The Deputy Commissioner, responsible for Anti-Corruption, Research, and Public Education, at the Commission on Human Rights and Administrative Justices (CHRAJ) Mr. Richard Quayson, has stated that CHRAJ has achieved great strides in the protection and promotion of fundamental human rights of all persons in Ghana, especially the rights of the vulnerable, marginalized and key population.
He said the Commission has worked to successfully enforce the discontinuation of certain harmful religious and cultural practices that violate the rights of women and girls as well as preventing discrimination and stigmatization against vulnerable minorities and key populations.
Mr. Quayson noted that aside investigations into human rights abuses and providing remedies, CHRAJ constantly monitors the implementation of laws that promote and protect the rights of all persons and engages with relevant stakeholders to proscribe laws to protect citizens’ rights and prevent violations.
He cited an example where the Commission conducted research on access to justice and gender-based violence in witch camps in the North East and Northern regions in 2022, which resulted in the development of a baseline assessment report with recommendations to address the problem of abuse of alleged witches. He also stated that the Commission’s efforts led to the closing down of one witch camp and the reintegration of alleged witches back into their communities.
Mr. Quayson said the Commission is currently engaging government to establish alternative camps and safe spaces controlled by the local government instead of individuals as is the case with witch camps.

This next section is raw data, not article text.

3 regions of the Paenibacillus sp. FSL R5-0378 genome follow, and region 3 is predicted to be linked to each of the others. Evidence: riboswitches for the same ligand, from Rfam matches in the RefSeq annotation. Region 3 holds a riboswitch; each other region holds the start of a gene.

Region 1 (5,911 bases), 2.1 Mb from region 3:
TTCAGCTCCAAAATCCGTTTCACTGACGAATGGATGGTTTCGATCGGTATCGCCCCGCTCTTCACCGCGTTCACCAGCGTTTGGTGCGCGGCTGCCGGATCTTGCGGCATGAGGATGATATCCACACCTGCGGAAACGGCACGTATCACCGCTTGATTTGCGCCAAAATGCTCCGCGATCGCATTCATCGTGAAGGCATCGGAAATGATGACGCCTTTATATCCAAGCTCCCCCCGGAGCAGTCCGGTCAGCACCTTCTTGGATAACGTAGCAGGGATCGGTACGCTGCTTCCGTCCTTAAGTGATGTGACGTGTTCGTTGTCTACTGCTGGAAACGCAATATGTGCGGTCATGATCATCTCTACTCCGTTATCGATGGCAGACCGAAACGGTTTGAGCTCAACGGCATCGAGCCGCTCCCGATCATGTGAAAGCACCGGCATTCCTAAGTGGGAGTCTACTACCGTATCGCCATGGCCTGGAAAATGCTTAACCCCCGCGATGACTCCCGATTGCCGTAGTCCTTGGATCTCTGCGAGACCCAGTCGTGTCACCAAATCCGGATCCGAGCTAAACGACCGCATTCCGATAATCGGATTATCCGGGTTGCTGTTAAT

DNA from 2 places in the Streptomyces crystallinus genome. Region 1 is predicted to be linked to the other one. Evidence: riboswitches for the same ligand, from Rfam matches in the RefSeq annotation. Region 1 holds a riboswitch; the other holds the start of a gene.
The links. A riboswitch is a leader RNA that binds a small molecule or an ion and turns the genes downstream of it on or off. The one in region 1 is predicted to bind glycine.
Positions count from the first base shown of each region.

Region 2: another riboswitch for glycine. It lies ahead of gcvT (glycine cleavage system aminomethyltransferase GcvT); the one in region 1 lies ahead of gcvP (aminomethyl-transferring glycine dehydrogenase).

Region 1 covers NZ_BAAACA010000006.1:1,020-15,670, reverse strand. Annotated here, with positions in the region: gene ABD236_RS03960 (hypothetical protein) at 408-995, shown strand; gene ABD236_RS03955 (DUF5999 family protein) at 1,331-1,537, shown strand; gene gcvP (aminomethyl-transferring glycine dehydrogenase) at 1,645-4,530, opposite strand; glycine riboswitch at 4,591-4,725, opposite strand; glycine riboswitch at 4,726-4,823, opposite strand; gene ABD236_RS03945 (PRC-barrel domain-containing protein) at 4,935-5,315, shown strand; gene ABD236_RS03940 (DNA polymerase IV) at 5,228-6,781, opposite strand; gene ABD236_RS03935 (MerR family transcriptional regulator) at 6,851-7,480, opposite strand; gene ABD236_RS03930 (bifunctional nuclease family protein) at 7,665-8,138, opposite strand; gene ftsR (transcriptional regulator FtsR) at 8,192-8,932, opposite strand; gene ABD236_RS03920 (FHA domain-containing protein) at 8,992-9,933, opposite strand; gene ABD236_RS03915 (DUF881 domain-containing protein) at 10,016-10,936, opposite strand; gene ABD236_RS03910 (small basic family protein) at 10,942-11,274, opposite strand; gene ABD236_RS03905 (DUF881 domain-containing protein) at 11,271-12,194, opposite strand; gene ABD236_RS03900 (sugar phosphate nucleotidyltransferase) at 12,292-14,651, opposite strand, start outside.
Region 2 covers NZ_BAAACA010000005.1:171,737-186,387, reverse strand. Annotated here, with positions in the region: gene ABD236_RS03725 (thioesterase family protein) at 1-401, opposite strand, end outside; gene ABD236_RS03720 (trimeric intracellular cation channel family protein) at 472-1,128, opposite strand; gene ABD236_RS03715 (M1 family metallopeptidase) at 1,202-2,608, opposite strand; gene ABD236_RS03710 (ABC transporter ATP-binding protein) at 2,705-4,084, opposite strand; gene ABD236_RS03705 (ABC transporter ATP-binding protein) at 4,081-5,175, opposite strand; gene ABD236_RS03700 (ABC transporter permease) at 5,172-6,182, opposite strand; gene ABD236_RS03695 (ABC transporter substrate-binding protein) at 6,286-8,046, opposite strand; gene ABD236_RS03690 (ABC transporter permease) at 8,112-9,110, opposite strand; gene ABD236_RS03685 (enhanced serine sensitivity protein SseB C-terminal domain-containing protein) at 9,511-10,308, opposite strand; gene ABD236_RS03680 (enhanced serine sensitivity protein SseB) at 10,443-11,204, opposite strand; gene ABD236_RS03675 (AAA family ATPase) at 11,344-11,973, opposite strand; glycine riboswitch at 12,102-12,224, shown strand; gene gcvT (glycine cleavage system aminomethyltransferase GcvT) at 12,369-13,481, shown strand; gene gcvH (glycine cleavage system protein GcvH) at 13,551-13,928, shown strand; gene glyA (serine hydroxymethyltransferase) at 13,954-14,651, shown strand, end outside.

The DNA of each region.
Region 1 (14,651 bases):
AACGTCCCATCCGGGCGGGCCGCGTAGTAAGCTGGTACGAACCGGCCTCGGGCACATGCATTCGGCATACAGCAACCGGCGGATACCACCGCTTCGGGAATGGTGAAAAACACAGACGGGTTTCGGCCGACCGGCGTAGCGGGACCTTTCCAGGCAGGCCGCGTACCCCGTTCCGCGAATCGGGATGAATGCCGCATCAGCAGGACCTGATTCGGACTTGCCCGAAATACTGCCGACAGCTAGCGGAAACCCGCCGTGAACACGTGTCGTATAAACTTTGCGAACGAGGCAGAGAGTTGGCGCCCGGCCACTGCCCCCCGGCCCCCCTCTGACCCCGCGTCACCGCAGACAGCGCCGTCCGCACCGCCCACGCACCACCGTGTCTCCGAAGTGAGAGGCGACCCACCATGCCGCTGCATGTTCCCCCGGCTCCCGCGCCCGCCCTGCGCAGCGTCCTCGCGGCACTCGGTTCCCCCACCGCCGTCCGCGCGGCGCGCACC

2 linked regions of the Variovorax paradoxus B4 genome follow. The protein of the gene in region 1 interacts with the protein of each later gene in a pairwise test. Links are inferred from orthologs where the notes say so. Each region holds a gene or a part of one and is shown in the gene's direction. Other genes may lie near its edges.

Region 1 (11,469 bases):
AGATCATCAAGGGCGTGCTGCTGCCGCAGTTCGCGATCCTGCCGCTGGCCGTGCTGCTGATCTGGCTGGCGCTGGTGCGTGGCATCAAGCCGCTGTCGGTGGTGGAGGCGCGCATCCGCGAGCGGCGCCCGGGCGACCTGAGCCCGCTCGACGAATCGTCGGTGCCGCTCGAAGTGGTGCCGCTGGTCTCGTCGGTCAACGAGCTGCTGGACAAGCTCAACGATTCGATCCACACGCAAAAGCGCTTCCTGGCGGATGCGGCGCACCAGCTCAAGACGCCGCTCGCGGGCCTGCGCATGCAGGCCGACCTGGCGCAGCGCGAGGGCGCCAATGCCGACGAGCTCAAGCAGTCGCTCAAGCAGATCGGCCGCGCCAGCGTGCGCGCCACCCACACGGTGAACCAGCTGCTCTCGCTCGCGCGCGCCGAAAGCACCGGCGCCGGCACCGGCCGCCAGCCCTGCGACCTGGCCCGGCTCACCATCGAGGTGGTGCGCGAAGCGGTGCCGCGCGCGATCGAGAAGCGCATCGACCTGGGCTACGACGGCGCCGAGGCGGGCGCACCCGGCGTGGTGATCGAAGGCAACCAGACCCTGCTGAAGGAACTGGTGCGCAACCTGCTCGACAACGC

He made these remarks during a courtesy by Members of the German Parliament (Bundestag) to the Commission. The delegation which comprised members of the Committee for Legal Affairs, led by the Hon. Member of Parliament, Ms. Elisabeth Winkelmeier visited the Commission to learn more about Ghana’s commitment to upholding human rights.
On her part, the Deputy Commissioner of CHRAJ responsible for Human Rights, Administrative Justice, and Legal Services, Ms. Mercy Larbi, alluded that the Commission has representation in all 16 regions with 175 district offices nationwide, including well-trained professionals who swiftly handle and investigate complaints relating to the abuse and violations of rights. She also said that the Commission has an online reporting system where complaints could be made directly to the Commission.
Ms. Larbi asserted that discriminating against, and stigmatizing people based on religious or cultural beliefs is wrong, therefore, the Commission undertakes sustained public education activities to sensitize the public about beliefs and practices that violate human rights and undermine the dignity of people. She said these public education activities are aimed at changing mindsets and beliefs while encouraging respect for human rights, acceptance, and reintegration of victims into their communities.
Other discussions centered on business and human rights, children’s rights in fishing and mining communities, rights of migrants and refugees, and the promotion of proper human sexual rights and the Ghanaian family values bill.
Following the deliberations, the Hon. Member of Parliament, Ms. Elizabeth Winkelmeier-Becker, congratulated the Commission on the stellar work it has achieved so far under its human rights promotion and protection mandate. She expressed her appreciation on to the Commission on behalf of the delegation and presented a medallion to the Commission in recognition of its valuable work in safeguarding and promoting respect for human rights in Ghana